Niteworks of Herbalife was provided as well. I could say that these herbal remedies did help in improving his condition, temporarily.
Then, in 2014, almost a year after his first radiation therapy, he felt another throbbing pain in his spinal cord.
That prompted us to drive him to the hospital. His neurologist recommended another radiation therapy session.
This time, the therapy needed to focus on two areas. Higher doses were selected to speed up the therapy sessions.
But it was a ginormous mistake.
It made my father to be extremely weak.
A few weeks after he completed the therapy, he started to lose his appetite. The medicine to boost his appetite didn’t work. This is usually seen when the person is nearing the end of life.
He became depressed, although it was normal to feel that way considering his medical condition.
My father wasn’t known for being a cry baby. But he did cry each day. Each time someone he knew visited him, he wept.
[msg type=fail]And that expensive medicine[/msg]
His PSA wasn’t improving, despite the daily intake of bicalutamide.
Thus, his oncologist prescribed him with another hormone therapy, i.e. abiraterone. It was an oral medicine given to patients with advanced prostate cancer.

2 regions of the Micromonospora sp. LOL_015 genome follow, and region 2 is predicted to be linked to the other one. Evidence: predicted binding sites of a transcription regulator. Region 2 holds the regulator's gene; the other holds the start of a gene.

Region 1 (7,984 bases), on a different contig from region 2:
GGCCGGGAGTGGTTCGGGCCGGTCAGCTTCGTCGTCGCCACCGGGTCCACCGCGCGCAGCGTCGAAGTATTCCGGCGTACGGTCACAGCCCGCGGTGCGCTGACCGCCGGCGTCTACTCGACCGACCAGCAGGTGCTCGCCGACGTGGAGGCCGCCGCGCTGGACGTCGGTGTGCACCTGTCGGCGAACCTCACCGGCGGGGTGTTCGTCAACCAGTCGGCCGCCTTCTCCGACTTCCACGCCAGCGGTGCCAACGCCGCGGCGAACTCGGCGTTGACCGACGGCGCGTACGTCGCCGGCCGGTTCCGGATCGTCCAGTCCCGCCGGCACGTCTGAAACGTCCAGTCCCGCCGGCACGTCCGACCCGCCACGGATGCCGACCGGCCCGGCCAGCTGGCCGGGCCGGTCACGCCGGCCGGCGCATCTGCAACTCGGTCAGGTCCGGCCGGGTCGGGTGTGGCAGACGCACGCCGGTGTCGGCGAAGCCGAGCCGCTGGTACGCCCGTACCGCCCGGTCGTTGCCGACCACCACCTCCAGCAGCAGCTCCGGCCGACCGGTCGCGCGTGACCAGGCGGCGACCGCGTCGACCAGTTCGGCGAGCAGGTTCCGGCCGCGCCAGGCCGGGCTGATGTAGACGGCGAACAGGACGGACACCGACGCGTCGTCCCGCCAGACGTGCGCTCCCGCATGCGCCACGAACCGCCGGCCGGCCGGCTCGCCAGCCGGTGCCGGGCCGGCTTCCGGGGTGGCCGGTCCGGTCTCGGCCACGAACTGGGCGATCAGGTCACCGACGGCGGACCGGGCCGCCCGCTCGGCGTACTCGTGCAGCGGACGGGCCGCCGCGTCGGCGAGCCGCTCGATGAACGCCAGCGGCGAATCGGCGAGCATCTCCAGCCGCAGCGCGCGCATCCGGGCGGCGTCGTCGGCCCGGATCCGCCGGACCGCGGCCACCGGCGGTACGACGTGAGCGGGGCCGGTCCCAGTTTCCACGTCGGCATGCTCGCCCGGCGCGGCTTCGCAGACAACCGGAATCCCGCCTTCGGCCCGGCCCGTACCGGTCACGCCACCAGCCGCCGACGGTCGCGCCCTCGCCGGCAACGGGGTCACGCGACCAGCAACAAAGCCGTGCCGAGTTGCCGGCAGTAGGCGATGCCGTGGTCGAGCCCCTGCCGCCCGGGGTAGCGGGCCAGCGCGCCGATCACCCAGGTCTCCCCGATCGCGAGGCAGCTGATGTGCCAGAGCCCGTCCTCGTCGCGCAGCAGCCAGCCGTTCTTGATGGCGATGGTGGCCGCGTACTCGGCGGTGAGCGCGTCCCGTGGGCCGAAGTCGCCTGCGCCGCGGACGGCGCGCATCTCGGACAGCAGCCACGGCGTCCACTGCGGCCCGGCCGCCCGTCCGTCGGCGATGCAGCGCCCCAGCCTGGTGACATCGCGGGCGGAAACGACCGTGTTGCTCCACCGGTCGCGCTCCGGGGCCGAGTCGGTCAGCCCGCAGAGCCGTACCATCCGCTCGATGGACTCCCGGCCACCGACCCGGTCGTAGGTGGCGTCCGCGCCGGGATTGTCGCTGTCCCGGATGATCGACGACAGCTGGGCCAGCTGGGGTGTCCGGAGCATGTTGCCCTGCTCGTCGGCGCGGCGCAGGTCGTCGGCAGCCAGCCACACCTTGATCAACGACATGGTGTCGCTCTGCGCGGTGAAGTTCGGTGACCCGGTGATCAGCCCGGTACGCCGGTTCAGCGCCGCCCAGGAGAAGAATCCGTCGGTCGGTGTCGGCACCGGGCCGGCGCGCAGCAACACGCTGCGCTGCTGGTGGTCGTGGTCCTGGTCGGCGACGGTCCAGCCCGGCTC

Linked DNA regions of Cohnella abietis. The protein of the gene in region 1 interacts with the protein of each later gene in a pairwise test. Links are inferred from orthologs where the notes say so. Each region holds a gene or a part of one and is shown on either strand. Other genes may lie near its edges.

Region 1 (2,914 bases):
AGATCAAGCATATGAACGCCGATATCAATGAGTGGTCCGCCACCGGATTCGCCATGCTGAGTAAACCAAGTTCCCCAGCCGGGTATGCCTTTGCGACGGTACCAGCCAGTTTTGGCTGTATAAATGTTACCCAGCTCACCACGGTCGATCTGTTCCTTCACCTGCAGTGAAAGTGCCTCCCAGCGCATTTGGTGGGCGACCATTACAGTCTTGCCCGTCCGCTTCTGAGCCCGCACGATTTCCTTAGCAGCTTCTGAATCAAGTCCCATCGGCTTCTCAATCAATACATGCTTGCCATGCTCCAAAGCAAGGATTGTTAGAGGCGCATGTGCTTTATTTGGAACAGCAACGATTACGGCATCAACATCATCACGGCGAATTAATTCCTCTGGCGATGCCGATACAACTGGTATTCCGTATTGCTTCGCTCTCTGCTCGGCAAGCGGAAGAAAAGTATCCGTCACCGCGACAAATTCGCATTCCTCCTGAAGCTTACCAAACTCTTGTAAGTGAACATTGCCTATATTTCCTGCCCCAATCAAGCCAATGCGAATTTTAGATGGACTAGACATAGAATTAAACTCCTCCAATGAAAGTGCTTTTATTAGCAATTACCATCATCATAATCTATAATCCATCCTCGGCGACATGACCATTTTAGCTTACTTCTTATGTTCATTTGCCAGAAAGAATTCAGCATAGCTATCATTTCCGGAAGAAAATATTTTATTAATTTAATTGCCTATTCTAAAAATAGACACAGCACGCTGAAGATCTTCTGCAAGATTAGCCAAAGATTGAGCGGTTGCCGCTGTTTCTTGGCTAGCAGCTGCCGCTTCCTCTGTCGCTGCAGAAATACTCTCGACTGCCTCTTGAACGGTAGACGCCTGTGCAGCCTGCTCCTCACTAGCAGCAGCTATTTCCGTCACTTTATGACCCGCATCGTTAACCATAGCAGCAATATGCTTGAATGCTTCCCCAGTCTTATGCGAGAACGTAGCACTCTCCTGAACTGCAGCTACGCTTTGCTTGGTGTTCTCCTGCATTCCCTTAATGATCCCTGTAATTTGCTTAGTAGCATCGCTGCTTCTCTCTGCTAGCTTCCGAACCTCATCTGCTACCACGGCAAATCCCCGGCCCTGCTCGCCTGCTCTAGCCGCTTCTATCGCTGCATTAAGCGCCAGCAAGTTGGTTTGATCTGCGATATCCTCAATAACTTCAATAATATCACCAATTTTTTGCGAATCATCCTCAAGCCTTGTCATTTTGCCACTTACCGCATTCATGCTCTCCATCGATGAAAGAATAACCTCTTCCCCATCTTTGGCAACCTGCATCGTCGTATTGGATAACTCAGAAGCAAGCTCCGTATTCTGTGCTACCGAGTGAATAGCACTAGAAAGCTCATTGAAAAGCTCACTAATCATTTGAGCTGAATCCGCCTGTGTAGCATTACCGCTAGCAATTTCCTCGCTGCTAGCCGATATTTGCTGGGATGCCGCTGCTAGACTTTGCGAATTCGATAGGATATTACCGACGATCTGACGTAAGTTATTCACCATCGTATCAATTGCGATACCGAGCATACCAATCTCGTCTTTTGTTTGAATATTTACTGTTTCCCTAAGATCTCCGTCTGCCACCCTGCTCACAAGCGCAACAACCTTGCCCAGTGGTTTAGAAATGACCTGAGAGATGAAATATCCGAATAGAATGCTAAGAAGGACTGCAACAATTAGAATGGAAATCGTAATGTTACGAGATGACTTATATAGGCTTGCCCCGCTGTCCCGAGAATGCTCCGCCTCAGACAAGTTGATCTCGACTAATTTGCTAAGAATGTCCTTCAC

What this drug does is that it blocks a certain enzyme that assists cells in the body in making male hormones. Remember that prostate cancer cells rely on androgens in growing and spreading.
This drug was ordered because my father wasn’t a good candidate for chemotherapy. Since bicalutamide was no longer working as seen on his PSA result, his medicine must be changed.
But this drug would only prevent the cancer from further spreading, as told by his oncologist. This means that those cells that multiplied on various parts of this body could no longer be eliminated.
Then, there’s the cost — PHP100,000.
[msg type=fail]Extreme Pain[/msg]
During his last few months, he complained of extreme pain of some parts of his body. This was what his first urologist told him about: “Would you wait for that time to come when you’d experience extreme pain before you’d submit for treatment?”
There were times when he’d ask us to kill him because of the pain. He’d shout in the middle of the night because it.
Morphine was only prescribed when he began to show signs of “confusion” and “disorientation.” This time, he couldn’t talk with sense.
He started to lose interest of his surroundings, which was a part of the dying process.
[msg type=fail]Seizure [/msg]
It started a few days after we’d celebrated New Year.
The twitch started in his right hand. Then, it progressed to his face and affected his left hand. He was brought to the ICU only after injecting him with diazepam. (Those damn nurses didn’t act swiftly to call a doctor. They thought that it was just an insignificant twitching brought by “cold” temperature. And they planned on working abroad???Sheesh!)